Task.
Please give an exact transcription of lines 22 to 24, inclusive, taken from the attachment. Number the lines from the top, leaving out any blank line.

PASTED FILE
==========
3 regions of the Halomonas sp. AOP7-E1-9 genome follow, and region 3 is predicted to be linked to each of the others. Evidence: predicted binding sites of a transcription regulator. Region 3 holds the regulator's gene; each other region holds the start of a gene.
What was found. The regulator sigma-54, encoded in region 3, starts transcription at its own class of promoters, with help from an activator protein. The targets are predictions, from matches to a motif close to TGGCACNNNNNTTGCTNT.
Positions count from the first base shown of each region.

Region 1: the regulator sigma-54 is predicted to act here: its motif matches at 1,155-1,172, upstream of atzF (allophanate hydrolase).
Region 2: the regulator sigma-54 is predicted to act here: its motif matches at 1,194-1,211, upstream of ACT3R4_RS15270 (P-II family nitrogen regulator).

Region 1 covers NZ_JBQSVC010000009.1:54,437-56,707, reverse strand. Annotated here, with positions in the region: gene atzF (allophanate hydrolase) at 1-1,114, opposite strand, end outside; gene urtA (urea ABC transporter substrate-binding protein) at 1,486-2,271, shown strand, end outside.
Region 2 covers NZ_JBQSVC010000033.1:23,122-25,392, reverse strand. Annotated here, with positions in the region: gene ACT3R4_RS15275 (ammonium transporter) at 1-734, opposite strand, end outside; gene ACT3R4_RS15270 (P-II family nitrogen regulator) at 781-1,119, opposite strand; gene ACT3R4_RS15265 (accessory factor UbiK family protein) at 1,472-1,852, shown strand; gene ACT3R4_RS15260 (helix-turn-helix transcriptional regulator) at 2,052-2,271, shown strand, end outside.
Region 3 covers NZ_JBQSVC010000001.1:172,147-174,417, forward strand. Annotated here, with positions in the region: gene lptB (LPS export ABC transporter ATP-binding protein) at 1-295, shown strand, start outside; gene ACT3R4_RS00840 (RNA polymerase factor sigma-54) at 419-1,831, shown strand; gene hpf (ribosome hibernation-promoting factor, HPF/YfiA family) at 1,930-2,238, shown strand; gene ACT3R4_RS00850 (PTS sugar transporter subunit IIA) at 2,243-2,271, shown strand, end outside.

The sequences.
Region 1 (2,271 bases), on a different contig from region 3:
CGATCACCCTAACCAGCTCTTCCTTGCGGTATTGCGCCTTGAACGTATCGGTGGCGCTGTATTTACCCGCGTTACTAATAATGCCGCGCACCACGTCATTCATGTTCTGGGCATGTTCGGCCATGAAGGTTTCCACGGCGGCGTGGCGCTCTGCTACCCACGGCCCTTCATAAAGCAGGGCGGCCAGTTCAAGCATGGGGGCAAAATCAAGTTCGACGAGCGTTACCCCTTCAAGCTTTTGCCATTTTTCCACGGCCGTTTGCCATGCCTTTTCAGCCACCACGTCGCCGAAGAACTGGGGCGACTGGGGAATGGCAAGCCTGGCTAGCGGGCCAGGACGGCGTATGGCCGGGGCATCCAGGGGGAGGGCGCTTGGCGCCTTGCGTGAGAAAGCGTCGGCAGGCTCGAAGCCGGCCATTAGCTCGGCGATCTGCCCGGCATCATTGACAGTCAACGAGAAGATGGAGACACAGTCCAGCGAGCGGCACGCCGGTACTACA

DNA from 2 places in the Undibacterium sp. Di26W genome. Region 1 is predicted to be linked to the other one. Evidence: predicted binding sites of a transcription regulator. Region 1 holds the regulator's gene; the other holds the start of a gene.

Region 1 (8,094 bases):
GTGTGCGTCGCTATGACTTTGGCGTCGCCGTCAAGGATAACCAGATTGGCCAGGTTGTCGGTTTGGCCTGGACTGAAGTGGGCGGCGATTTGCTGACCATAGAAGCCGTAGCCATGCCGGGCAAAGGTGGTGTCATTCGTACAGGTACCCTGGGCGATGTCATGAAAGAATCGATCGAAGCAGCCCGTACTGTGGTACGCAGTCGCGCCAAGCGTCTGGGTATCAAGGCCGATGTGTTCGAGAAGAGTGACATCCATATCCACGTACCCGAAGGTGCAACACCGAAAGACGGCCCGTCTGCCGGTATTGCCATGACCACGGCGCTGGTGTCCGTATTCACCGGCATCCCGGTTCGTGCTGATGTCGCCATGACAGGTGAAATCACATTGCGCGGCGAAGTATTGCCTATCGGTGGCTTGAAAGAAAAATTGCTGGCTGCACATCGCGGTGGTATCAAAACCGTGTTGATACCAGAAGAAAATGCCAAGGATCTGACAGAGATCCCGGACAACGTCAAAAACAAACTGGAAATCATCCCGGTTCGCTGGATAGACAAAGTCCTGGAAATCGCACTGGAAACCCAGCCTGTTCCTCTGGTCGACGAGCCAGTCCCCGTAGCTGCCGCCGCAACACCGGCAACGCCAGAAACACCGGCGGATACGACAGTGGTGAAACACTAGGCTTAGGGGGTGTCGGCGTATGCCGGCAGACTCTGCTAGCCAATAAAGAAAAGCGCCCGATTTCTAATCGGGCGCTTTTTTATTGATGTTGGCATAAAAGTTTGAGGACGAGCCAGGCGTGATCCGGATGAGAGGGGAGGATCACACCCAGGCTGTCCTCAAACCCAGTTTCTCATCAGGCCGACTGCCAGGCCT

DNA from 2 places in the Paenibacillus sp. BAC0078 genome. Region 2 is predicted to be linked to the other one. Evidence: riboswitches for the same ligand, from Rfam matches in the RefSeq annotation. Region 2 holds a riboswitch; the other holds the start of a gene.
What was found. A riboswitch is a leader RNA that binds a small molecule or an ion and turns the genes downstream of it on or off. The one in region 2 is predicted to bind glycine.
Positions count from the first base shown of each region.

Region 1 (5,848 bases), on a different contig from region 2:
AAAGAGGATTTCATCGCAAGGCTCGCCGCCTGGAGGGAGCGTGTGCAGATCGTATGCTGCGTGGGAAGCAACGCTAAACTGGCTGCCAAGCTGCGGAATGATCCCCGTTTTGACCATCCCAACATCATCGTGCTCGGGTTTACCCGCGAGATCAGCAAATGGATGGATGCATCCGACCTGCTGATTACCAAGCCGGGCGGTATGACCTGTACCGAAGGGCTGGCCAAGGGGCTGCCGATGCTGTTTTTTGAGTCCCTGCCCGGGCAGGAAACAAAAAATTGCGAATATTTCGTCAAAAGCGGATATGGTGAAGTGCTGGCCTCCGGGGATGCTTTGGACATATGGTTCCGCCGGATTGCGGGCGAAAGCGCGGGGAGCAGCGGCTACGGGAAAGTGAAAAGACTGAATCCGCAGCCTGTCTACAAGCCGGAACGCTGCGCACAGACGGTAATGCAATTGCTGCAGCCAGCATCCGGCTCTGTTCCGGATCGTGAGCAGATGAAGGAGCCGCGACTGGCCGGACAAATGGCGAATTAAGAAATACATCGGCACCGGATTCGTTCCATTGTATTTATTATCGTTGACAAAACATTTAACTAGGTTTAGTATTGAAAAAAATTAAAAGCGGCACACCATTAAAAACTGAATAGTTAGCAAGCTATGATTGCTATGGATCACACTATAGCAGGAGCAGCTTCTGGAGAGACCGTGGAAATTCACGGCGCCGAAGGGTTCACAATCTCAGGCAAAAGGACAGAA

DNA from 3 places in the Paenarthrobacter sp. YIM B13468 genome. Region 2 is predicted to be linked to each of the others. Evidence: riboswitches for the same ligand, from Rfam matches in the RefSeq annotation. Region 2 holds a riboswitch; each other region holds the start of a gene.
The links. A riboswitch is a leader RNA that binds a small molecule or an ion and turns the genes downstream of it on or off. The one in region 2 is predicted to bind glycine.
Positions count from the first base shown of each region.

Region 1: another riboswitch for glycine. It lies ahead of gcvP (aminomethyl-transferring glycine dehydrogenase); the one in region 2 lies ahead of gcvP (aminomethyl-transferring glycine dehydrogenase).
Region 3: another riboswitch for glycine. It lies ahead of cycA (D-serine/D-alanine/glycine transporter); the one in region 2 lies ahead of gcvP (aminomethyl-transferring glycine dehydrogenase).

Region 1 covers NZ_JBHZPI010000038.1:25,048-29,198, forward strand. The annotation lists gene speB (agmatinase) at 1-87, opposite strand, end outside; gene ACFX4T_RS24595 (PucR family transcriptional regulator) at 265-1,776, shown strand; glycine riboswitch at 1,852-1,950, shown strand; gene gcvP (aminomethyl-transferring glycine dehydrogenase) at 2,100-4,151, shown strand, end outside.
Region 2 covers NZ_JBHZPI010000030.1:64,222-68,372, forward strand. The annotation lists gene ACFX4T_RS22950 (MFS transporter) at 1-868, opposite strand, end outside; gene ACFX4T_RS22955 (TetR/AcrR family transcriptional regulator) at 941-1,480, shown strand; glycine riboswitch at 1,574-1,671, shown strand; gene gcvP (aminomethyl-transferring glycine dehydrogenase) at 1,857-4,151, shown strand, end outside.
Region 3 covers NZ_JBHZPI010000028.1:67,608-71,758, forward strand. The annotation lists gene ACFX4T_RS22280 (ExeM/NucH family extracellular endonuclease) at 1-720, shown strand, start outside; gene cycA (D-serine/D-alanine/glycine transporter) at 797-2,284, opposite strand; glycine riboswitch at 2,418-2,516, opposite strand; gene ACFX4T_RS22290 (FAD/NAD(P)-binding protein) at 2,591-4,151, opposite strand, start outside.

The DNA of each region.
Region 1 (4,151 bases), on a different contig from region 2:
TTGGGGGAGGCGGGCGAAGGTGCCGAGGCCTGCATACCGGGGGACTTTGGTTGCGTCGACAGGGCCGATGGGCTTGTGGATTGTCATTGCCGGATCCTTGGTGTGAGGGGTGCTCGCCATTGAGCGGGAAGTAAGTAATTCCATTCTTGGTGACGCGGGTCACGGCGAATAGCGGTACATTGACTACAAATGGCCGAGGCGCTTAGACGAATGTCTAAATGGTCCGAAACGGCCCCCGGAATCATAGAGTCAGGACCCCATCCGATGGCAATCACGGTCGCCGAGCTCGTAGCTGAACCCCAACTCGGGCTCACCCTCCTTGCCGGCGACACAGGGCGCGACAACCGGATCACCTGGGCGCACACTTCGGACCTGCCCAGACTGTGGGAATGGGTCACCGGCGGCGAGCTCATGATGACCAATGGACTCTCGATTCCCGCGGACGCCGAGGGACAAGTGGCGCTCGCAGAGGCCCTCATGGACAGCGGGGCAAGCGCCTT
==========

Positions count from the first base shown of each region.

Region 1: another riboswitch for glycine. It lies ahead of gcvP (aminomethyl-transferring glycine dehydrogenase); the one in region 2 lies ahead of gcvP (aminomethyl-transferring glycine dehydrogenase).
Region 3: another riboswitch for glycine. It lies ahead of cycA (D-serine/D-alanine/glycine transporter); the one in region 2 lies ahead of gcvP (aminomethyl-transferring glycine dehydrogenase).